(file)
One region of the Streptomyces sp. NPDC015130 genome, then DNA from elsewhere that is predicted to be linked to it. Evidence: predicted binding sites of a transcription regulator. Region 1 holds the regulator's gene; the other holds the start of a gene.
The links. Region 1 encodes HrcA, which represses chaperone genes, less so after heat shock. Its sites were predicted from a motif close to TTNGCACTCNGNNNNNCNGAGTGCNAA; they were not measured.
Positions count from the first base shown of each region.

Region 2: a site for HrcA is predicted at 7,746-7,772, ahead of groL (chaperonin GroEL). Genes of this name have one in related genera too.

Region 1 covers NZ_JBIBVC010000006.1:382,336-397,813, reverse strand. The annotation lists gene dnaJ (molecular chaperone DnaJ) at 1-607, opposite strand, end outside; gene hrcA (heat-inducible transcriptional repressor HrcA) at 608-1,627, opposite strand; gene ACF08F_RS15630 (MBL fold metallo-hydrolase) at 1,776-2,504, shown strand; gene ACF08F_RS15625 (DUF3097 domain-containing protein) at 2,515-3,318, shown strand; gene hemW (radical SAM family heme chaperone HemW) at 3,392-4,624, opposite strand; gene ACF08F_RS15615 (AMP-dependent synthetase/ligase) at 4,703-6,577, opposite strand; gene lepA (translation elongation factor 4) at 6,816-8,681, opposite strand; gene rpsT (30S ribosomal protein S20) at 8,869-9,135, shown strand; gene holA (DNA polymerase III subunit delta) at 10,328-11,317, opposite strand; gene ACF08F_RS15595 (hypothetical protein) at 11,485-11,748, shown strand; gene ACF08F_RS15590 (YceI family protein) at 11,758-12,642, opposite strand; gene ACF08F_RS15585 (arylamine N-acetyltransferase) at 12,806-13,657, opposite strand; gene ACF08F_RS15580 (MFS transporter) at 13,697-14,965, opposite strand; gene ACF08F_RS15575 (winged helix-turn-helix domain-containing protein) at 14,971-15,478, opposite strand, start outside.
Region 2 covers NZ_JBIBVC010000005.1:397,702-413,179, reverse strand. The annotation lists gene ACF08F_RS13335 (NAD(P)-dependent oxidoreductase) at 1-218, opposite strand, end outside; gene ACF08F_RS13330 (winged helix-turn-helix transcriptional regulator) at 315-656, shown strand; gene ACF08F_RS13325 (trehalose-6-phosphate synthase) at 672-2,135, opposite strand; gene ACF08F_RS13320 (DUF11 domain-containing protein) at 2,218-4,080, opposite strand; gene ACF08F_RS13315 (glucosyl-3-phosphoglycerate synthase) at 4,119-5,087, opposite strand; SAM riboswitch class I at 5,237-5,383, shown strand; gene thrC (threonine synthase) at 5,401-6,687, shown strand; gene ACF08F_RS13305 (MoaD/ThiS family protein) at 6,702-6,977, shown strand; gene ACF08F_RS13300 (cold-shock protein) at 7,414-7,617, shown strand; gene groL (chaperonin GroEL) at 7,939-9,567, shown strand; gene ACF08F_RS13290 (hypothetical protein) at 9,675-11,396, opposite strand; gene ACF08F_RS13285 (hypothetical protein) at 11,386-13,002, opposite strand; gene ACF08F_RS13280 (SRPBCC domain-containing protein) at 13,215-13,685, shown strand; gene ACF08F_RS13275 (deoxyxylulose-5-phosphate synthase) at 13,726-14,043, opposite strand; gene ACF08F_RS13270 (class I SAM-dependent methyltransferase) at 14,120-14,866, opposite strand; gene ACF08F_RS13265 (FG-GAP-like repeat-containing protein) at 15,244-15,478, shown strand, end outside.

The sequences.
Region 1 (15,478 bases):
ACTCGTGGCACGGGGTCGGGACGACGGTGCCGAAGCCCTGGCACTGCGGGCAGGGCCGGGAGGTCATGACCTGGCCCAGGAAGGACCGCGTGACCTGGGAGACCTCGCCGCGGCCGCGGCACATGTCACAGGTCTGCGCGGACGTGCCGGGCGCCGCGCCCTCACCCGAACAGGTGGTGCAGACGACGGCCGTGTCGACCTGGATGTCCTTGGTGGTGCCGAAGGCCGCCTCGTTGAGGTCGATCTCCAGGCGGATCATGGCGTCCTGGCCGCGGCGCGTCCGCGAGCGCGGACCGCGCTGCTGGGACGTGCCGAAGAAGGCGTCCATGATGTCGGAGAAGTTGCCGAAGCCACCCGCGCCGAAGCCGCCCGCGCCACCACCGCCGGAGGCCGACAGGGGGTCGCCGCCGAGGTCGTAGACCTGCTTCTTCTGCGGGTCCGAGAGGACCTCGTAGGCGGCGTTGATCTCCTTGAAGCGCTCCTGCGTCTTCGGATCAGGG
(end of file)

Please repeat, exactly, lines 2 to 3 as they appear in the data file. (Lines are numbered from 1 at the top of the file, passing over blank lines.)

The links. Region 1 encodes HrcA, which represses chaperone genes, less so after heat shock. Its sites were predicted from a motif close to TTNGCACTCNGNNNNNCNGAGTGCNAA; they were not measured.
Positions count from the first base shown of each region.